The Kalani is Wirecutter’s top choice for a crib, out of ten tested. They note its sturdiness and versatility, which is rare at this price level. Similarly-priced softwood cribs (and those made with composite wood) were far less sturdy, with much thinner legs and smaller feet, and this was the only crib tested that converted to a full-sized bed. This crib is also widely available, and fairly light to ship, given that it is made with softwood rather than heavier hardwood. Despite being softwood, which is easier to ding and nick, the Kalani stood up well in tests. Still, if your baby turns out to be a big gnawer, you’ll probably want to invest in some plush teething guards as this and any other softwood crib would soon incur damage from eager chewers.
The Kalani is available in Rich Cherry, Chestnut, Ebony, Espresso, Grey, Honey Oak, and White, and DaVinci offer additional nursery furniture to match, including a three- and six-drawer dresser. Overall, this design will fit both a traditional and modern aesthetic and is a perennial favorite with families, garnering thousands of happy online reviews. It is the best selling DaVinci crib and comes with a one-year warranty, as does all DaVinci furniture.
DaVinci have been making children’s products for more than 25 years and have a good track record for quality and safety. That said, if you’re looking at buying a DaVinci crib second hand, be sure to check the safety recall data at the CPSC as some models (Emily, Jamie, Jenny Lind, and Reagan) were subject to a safety notice in 2015 due to a problem with the mattress support bracket. No injuries were reported, but customers were advised to stop using the crib and order a free replacement for the potentially unsafe hardware. The DaVinci Kalani has not been subject to any safety recalls, however, so it’s safe to assume that a second hand model with all original parts in good working order should be safe for use.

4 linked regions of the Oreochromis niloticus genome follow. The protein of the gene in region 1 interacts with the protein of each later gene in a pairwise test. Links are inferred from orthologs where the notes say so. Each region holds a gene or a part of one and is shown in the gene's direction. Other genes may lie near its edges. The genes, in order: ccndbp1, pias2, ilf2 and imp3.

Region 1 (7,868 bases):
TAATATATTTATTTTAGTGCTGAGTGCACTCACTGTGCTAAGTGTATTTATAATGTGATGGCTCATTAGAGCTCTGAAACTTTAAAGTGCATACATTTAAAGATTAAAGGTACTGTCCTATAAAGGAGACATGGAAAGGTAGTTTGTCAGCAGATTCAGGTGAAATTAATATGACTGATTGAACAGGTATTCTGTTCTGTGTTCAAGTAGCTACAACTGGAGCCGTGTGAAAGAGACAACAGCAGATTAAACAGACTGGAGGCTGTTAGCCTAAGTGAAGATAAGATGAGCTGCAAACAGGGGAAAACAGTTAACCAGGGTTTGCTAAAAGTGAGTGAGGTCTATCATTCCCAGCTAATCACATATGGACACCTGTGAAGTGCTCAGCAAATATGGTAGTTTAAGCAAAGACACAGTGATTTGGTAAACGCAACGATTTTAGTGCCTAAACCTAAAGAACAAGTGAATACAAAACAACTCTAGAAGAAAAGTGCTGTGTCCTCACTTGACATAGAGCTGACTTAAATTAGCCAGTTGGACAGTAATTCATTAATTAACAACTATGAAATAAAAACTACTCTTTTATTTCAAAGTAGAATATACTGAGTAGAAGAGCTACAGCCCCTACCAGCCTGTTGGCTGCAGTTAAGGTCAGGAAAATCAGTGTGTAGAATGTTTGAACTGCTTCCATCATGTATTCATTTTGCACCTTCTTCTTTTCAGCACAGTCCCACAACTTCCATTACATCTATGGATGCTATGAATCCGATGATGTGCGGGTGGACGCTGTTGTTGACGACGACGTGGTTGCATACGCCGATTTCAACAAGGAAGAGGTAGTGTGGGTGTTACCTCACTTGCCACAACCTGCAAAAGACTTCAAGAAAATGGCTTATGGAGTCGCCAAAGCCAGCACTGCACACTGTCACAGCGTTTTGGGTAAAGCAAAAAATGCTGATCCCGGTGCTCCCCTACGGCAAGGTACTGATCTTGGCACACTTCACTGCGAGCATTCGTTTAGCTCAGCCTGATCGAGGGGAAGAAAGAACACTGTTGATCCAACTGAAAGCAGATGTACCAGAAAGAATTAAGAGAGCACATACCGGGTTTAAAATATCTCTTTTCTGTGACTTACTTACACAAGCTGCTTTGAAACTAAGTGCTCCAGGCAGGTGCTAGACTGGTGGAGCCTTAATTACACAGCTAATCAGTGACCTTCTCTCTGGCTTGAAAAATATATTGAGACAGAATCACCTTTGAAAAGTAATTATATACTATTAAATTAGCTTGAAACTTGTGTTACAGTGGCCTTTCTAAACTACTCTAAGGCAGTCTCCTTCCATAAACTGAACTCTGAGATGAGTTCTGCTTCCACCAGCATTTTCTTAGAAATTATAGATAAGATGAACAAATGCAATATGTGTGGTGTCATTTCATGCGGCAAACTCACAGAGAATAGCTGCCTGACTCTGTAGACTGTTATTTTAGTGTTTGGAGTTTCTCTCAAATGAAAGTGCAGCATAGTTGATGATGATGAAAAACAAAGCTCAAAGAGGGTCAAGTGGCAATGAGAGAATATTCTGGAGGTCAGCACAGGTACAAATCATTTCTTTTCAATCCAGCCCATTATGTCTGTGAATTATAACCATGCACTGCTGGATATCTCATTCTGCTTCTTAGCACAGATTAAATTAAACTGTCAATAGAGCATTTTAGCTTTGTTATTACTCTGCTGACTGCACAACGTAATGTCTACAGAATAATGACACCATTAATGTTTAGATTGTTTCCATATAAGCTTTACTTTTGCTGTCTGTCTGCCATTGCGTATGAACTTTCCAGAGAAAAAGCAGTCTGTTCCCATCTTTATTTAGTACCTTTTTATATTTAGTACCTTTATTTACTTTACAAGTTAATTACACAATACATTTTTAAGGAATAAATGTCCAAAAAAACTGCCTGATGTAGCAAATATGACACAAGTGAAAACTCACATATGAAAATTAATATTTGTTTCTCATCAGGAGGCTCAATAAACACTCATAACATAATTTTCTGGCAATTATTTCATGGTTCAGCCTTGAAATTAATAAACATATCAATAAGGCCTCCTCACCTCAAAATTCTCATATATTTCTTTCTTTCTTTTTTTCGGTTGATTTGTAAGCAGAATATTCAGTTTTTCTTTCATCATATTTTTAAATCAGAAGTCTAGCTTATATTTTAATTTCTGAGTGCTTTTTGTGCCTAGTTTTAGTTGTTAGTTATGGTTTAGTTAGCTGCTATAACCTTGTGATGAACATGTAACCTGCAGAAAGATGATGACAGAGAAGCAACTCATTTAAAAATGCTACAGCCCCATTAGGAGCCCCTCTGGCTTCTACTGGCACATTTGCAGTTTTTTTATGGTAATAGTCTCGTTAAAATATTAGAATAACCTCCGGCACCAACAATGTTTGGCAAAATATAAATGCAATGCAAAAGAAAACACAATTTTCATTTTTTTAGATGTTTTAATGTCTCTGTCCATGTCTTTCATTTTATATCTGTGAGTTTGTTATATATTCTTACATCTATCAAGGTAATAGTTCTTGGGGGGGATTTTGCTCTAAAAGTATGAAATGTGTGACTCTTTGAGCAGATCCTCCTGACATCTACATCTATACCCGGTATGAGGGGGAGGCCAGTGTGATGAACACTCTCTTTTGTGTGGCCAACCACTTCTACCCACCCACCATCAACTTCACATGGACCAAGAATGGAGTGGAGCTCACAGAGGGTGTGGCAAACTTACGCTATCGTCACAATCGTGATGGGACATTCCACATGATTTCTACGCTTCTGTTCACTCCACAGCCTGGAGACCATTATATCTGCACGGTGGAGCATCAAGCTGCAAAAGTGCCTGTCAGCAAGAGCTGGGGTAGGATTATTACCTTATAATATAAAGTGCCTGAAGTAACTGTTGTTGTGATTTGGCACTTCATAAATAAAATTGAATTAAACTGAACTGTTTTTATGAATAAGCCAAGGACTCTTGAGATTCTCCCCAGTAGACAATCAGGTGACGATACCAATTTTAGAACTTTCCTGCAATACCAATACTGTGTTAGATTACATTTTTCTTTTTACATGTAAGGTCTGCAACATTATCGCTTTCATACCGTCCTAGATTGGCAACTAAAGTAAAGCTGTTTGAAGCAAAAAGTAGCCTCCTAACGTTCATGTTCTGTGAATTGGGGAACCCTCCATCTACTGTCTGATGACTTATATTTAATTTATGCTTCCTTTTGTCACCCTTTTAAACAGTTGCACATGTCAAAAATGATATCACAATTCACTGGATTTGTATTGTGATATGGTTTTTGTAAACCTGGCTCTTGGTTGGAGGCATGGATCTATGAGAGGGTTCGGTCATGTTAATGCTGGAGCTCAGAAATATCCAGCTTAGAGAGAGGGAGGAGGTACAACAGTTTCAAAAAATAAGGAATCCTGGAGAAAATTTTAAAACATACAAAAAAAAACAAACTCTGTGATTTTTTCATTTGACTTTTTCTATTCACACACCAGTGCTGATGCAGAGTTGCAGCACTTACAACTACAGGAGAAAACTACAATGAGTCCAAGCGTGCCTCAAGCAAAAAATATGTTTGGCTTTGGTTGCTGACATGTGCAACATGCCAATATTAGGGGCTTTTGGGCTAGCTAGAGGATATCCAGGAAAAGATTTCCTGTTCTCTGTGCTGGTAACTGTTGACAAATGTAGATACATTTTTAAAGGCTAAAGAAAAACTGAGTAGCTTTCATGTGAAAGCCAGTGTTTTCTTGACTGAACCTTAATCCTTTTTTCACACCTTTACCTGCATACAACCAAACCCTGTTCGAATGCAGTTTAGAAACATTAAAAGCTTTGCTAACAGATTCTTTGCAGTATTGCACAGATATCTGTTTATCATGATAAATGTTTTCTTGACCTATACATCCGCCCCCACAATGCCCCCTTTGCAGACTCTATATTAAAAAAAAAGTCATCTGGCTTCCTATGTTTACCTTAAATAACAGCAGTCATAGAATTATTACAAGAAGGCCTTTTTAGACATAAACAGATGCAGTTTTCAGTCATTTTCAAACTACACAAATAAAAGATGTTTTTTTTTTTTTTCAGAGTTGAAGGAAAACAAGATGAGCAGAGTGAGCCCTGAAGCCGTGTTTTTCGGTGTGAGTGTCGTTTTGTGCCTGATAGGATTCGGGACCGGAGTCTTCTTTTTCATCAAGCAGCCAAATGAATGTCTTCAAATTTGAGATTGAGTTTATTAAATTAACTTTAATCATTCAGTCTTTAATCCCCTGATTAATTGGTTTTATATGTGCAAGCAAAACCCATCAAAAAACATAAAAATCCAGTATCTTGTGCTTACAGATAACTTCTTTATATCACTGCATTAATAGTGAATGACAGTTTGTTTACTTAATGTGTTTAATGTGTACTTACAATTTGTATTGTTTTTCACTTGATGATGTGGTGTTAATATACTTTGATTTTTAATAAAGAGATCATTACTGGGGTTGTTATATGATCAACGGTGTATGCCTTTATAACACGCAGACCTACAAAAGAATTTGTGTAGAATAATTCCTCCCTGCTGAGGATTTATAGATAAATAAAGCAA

Overall, this crib is an excellent choice if a hardwood crib just isn’t for you. Unlike many of the companies I recommend at Leaf Score, DaVinci don’t seem to have a charitable arm to their business, which is a real shame. I’d love to see them engage on this front, and to acquire Fair Trade Certification™ or similar for their manufacturing facilities.
Although there aren’t many reports of any chemical-type smell associated with the Kalani, as with all cribs not made exclusively with unfinished wood or wood finished only with food-grade linseed oil, I’d recommend letting this crib air out for a few days or weeks prior to use.
DaVinci vs. Babyletto vs. Pottery Barn Kids
Like the Babyletto Lolly Crib, the Kalani is made with pine, is Greenguard Gold Certified, has four adjustable mattress positions, and can be converted into a toddler bed and a day bed. The DaVinci Kalani also converts into a full-size bed, but you’ll need to buy a separate conversion kit for both conversions. With the Lolly, the toddler bed conversion kit is included (View Price on Amazon).
Even with the conversion kit for the toddler bed, though, the Kalani is still cheaper than the Lolly at around $220 compared to around $400. Both cribs are a lot cheaper than the standard price for the similarly low-profile Pottery Barn Kids Kendall Crib, and neither the Kalani nor the Lolly include plastic teething rails, unlike the Kendall.
In terms of reach from the top of the crib to the mattress, the Kendall offers the shortest distance at around 14” on the highest mattress setting. For the Lolly, this is around 20”, with the same for the Kalani, all depending on the height of the crib mattress.
As with all softwood cribs, the Kalani is liable to incur damage from dings and scratches if not treated well, or if gnawed on by a teething child. The DaVinci Kalani appears to be surprisingly robust, however, with online reviews often noting that it is quite a bit sturdier than other softwood cribs. It’s also a lot lighter and less expensive than a hardwood crib but is still robust enough to accommodate several children in succession.
In terms of design, I’m a big fan of the more minimalist Lolly aesthetic. The DaVinci feels like a lot of crib, with a more imposing, ‘thick’ look. This can be minimized with a lighter colored crib, but if you’re looking for a solid central piece of furniture for the nursery, you’ll probably want to go with the Espresso or Dark Cherry colors.